Reduce inflammation for youthful skin?


I’m trying out a new line of products that contains a propriety blend which promises to sustain a more youthful appearance of the skin by reducing inflammation in the body.  I’m about two weeks into testing the product and because I’m starting to see some positive response, I’ve become rather intrigued with the inflammation theory of aging. 

Inflammation theory of aging
While researching into the subject, I came across information by Dr. Nicholas Perricone, a famous dermatologist who came up with the Perricone Promise, which some of you may have heard or are familiar. Dr. Perricone is also considered to be the father of the inflammation theory of aging (source).

Inflammation causes free radicals
It is common knowledge that getting wrinkles is part of growing older. As your skin ages, the collagen and elastin that keep it supple weaken and cause the skin to lose some of its resilience. However, Dr Perricone goes a step further to argue that it is inflammation at the cellular level that causes free radicals to form which damage collagen and elastin in the skin leading to wrinkle formation and sagging skin. From what I read, this happens when tissue breakdown occurs, such as with free radical attack, and white blood cells are mobilized to clean up the debris, creating an inflammatory response.

The glycation process
And according to Dr Perricone, 50% of skin aging is due to the glycation process, which refers to sugar attaching or cross linking to collagen cells. The damage to skin occurs when sugar levels go up drastically and frequently say, when you binge on sugar several times a day. This is why sugar is said to be a major culprit for skin aging.

In addition, stress in the body both physical and emotional cause changes to our hormonal systems that have a negative impact on aging by increasing inflammation at a cellular level.

Treat inflammation to reverse aging
Dr Perricone suggest that treating inflammation would reverse the aging process and this is what is indicated on his website.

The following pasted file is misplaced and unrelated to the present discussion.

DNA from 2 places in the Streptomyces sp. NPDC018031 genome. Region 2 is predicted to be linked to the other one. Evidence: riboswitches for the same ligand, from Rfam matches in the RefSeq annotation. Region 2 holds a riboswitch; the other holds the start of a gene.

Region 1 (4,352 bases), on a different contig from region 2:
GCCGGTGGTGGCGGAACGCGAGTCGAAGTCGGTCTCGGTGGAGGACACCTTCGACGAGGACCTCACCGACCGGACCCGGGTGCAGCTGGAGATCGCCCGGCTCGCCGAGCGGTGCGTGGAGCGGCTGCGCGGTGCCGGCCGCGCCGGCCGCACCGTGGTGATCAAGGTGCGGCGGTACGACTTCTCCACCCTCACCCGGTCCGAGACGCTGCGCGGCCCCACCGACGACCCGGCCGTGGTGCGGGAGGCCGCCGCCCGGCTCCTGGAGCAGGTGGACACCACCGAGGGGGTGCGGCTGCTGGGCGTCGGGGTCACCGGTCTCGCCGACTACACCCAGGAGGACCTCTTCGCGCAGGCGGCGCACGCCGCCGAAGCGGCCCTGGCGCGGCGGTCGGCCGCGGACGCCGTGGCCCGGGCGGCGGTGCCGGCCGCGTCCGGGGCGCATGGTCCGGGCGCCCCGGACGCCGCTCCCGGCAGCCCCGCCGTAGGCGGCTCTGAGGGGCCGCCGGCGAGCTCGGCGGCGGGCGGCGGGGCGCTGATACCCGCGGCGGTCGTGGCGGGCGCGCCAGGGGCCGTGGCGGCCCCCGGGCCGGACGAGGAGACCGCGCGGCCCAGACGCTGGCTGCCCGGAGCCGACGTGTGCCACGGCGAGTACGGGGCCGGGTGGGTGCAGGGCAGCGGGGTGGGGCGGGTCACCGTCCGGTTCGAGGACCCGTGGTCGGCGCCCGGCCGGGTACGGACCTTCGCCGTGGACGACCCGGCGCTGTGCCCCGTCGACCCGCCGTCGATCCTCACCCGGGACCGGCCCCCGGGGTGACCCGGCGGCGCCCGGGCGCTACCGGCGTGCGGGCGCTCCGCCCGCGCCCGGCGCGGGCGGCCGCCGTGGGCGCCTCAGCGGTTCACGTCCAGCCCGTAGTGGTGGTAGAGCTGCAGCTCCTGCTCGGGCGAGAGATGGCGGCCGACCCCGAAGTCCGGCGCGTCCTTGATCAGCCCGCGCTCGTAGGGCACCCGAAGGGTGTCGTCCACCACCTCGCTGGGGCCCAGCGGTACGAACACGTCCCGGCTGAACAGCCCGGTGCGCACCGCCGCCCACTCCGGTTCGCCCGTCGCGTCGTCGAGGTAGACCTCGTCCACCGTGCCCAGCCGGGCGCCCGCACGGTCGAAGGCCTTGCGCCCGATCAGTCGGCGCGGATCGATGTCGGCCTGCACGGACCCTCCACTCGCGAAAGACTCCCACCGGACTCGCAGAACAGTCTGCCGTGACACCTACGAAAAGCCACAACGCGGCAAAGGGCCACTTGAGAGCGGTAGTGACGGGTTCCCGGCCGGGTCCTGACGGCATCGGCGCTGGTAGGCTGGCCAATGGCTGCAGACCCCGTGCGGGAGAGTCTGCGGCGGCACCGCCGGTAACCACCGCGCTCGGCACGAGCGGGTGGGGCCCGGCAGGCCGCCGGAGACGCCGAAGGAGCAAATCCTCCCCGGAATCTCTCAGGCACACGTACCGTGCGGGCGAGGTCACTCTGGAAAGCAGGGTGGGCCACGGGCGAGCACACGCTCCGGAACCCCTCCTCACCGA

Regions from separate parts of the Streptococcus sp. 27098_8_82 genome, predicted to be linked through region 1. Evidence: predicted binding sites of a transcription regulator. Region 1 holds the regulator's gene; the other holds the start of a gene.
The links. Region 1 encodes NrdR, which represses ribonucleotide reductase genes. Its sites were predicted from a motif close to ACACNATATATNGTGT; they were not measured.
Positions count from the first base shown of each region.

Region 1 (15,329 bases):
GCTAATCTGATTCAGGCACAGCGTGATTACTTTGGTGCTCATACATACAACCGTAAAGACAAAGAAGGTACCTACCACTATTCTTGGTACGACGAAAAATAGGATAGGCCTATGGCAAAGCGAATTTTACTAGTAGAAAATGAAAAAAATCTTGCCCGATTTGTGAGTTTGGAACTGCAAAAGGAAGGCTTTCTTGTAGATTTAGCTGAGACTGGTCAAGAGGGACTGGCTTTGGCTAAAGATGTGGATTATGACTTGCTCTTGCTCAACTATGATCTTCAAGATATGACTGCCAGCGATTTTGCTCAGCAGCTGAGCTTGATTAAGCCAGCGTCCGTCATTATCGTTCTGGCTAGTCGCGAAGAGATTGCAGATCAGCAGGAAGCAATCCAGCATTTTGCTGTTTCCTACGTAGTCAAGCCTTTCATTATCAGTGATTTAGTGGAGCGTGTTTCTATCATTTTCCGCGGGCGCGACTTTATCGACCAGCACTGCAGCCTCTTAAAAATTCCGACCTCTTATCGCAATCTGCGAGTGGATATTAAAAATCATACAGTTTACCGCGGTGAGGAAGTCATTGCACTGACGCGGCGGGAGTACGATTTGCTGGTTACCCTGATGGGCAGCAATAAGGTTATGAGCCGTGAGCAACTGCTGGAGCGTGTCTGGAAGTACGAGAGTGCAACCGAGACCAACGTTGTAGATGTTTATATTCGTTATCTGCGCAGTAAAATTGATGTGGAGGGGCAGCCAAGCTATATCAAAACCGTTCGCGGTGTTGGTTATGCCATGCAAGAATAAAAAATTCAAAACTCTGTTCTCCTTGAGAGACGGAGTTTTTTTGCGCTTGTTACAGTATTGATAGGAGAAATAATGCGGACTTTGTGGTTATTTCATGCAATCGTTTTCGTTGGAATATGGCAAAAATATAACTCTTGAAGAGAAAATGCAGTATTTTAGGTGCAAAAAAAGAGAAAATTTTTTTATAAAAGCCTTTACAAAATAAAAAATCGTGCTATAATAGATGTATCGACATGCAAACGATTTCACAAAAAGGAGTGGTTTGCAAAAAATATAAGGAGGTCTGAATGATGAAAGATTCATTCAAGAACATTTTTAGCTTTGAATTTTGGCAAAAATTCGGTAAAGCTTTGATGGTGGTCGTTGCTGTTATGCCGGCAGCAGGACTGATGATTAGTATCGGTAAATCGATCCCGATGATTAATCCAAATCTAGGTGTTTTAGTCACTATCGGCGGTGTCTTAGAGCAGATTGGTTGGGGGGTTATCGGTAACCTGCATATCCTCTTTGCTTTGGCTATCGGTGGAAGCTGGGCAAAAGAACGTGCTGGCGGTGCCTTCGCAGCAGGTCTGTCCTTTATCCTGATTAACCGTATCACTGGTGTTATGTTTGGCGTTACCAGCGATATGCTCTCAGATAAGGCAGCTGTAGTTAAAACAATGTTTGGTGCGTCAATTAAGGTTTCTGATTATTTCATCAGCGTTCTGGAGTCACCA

Inflammation, which takes place on a cellular level, is triggered by a wide variety of external factors such as the ingestion of toxins (i.e. cigarette), a weakened immune system, excess exposure to ultraviolet radiation, hormonal changes, stress and eating a pro-inflammatory diet (high glycemic carbohydrates). By controlling inflammation we minimize disease and maintain skin’s health and youthfulness.

His theory has met with many critics and skeptics but now that I’m seeing a positive response using products combating inflammation, I can’t help but think there’s a very strong basis that it is probably true that an overall reduction of inflammation in the body can indeed combat free radical damage as well as collagen and elastin cross linking, resulting in an increase in elasticity.

If this is so, then the promise of having youthful skin is really not too far off and Botox may not be necessary to achieve a facelift anymore.  Well, I certainly hope so.  And more hopefully,  I wish I can bring you some good news in another two weeks or so!


  1. peapot says:

    Wow! That’s interesting. Can’t wait for your review in 2 weeks time. By the way, I saw your photo in another beauty blog, your skin is really glowing compared to the rest who were in the same photo with you. Your skin really stands out!! May I know what is your daily skincare regime like?

    Peapot: I think I know which picture you’re referring to. Not glow, more like shine from my mineral makeup and grease! ? And I’m not pulling your legs.

    You know today I had to fill in what I use for my skincare and I had trouble doing that. My skincare regime varies overtime cos I keep introducing new products into it…Recently it was this:

    In the morning, I’ll cleanse with Sukin cleanser, then tone with a rose hydrosol, use grapeseed oil and then my sunscreen. That period where that picture was taken I believed I used a vit C serum, grapeseed oil and then sunscreen.